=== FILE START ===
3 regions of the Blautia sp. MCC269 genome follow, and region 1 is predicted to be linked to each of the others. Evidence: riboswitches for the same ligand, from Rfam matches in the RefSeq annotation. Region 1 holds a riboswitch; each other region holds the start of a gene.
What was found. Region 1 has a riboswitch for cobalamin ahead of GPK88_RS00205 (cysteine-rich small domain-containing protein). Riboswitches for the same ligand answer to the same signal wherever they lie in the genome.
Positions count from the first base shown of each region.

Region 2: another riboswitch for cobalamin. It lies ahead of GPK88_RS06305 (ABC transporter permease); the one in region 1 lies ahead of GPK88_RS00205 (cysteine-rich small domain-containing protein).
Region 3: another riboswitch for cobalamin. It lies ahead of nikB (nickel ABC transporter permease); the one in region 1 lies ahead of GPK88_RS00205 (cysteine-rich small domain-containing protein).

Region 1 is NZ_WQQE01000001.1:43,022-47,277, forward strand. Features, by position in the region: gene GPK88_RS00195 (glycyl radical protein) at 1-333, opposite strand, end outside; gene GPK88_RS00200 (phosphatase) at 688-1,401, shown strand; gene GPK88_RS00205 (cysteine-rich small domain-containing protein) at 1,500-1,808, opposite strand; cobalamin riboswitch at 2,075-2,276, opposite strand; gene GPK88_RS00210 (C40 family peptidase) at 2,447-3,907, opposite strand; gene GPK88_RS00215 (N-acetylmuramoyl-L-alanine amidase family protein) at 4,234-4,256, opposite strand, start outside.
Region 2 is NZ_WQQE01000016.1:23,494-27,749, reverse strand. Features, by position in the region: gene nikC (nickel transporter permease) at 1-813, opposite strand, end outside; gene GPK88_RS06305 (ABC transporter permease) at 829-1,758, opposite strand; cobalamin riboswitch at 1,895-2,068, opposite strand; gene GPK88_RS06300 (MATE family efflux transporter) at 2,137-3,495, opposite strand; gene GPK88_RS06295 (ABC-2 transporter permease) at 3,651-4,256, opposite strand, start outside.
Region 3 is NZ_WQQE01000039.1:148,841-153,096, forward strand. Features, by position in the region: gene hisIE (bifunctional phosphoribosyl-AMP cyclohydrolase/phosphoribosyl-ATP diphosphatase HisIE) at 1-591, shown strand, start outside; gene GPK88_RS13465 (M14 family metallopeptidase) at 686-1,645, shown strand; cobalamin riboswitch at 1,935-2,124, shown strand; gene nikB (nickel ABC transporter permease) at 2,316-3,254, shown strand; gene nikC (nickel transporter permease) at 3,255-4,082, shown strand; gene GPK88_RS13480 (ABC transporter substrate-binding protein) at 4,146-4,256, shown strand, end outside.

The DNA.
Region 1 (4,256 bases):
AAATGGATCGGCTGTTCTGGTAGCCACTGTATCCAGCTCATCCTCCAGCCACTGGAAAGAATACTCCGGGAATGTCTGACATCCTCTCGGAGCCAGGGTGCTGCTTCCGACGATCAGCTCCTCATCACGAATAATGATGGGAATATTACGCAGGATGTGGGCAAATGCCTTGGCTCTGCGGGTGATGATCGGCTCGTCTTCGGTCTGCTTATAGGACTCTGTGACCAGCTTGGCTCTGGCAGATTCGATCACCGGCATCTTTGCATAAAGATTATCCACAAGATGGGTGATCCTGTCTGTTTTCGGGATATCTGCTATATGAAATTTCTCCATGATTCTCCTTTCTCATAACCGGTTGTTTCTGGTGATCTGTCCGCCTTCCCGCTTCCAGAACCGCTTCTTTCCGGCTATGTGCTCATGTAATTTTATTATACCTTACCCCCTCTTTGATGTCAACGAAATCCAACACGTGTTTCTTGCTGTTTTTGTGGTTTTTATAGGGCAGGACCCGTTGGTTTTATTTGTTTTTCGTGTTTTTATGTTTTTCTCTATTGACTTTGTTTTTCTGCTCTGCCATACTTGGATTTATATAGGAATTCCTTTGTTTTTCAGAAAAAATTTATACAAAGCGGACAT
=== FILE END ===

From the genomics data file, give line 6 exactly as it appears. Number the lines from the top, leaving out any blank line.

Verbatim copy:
Region 1 is NZ_WQQE01000001.1:43,022-47,277, forward strand. Features, by position in the region: gene GPK88_RS00195 (glycyl radical protein) at 1-333, opposite strand, end outside; gene GPK88_RS00200 (phosphatase) at 688-1,401, shown strand; gene GPK88_RS00205 (cysteine-rich small domain-containing protein) at 1,500-1,808, opposite strand; cobalamin riboswitch at 2,075-2,276, opposite strand; gene GPK88_RS00210 (C40 family peptidase) at 2,447-3,907, opposite strand; gene GPK88_RS00215 (N-acetylmuramoyl-L-alanine amidase family protein) at 4,234-4,256, opposite strand, start outside.